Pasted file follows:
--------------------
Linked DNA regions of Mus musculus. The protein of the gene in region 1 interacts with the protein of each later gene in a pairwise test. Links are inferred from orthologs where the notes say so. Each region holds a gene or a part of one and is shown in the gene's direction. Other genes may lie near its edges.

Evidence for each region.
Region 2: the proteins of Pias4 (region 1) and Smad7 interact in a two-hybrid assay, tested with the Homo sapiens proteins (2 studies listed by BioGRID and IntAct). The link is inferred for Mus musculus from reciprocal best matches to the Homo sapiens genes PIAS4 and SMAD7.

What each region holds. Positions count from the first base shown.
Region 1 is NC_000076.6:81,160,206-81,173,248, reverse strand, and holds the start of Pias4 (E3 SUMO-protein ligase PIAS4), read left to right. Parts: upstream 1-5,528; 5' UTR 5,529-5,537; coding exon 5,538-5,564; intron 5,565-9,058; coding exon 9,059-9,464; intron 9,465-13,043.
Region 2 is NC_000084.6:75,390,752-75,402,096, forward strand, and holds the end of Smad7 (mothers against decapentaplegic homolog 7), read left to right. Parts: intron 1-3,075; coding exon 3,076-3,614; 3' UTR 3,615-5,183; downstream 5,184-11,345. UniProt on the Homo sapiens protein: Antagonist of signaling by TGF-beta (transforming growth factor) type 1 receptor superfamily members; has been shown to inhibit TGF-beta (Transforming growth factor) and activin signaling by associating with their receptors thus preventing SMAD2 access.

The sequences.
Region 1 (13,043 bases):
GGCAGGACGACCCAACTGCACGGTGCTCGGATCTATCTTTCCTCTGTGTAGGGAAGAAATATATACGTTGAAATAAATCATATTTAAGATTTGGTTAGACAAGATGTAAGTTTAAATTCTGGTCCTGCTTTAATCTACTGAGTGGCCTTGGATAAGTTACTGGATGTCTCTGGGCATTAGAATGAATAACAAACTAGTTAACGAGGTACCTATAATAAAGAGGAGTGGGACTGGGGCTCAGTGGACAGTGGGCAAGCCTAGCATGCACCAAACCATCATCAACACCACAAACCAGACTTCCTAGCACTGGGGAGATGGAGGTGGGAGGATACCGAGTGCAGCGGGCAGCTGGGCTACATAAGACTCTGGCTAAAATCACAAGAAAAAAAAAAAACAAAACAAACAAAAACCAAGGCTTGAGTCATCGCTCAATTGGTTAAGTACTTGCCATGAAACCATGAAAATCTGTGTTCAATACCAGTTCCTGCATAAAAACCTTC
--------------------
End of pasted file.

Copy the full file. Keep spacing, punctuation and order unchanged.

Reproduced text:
Linked DNA regions of Mus musculus. The protein of the gene in region 1 interacts with the protein of each later gene in a pairwise test. Links are inferred from orthologs where the notes say so. Each region holds a gene or a part of one and is shown in the gene's direction. Other genes may lie near its edges.

Evidence for each region.
Region 2: the proteins of Pias4 (region 1) and Smad7 interact in a two-hybrid assay, tested with the Homo sapiens proteins (2 studies listed by BioGRID and IntAct). The link is inferred for Mus musculus from reciprocal best matches to the Homo sapiens genes PIAS4 and SMAD7.

What each region holds. Positions count from the first base shown.
Region 1 is NC_000076.6:81,160,206-81,173,248, reverse strand, and holds the start of Pias4 (E3 SUMO-protein ligase PIAS4), read left to right. Parts: upstream 1-5,528; 5' UTR 5,529-5,537; coding exon 5,538-5,564; intron 5,565-9,058; coding exon 9,059-9,464; intron 9,465-13,043.
Region 2 is NC_000084.6:75,390,752-75,402,096, forward strand, and holds the end of Smad7 (mothers against decapentaplegic homolog 7), read left to right. Parts: intron 1-3,075; coding exon 3,076-3,614; 3' UTR 3,615-5,183; downstream 5,184-11,345. UniProt on the Homo sapiens protein: Antagonist of signaling by TGF-beta (transforming growth factor) type 1 receptor superfamily members; has been shown to inhibit TGF-beta (Transforming growth factor) and activin signaling by associating with their receptors thus preventing SMAD2 access.

The sequences.
Region 1 (13,043 bases):
GGCAGGACGACCCAACTGCACGGTGCTCGGATCTATCTTTCCTCTGTGTAGGGAAGAAATATATACGTTGAAATAAATCATATTTAAGATTTGGTTAGACAAGATGTAAGTTTAAATTCTGGTCCTGCTTTAATCTACTGAGTGGCCTTGGATAAGTTACTGGATGTCTCTGGGCATTAGAATGAATAACAAACTAGTTAACGAGGTACCTATAATAAAGAGGAGTGGGACTGGGGCTCAGTGGACAGTGGGCAAGCCTAGCATGCACCAAACCATCATCAACACCACAAACCAGACTTCCTAGCACTGGGGAGATGGAGGTGGGAGGATACCGAGTGCAGCGGGCAGCTGGGCTACATAAGACTCTGGCTAAAATCACAAGAAAAAAAAAAAACAAAACAAACAAAAACCAAGGCTTGAGTCATCGCTCAATTGGTTAAGTACTTGCCATGAAACCATGAAAATCTGTGTTCAATACCAGTTCCTGCATAAAAACCTTC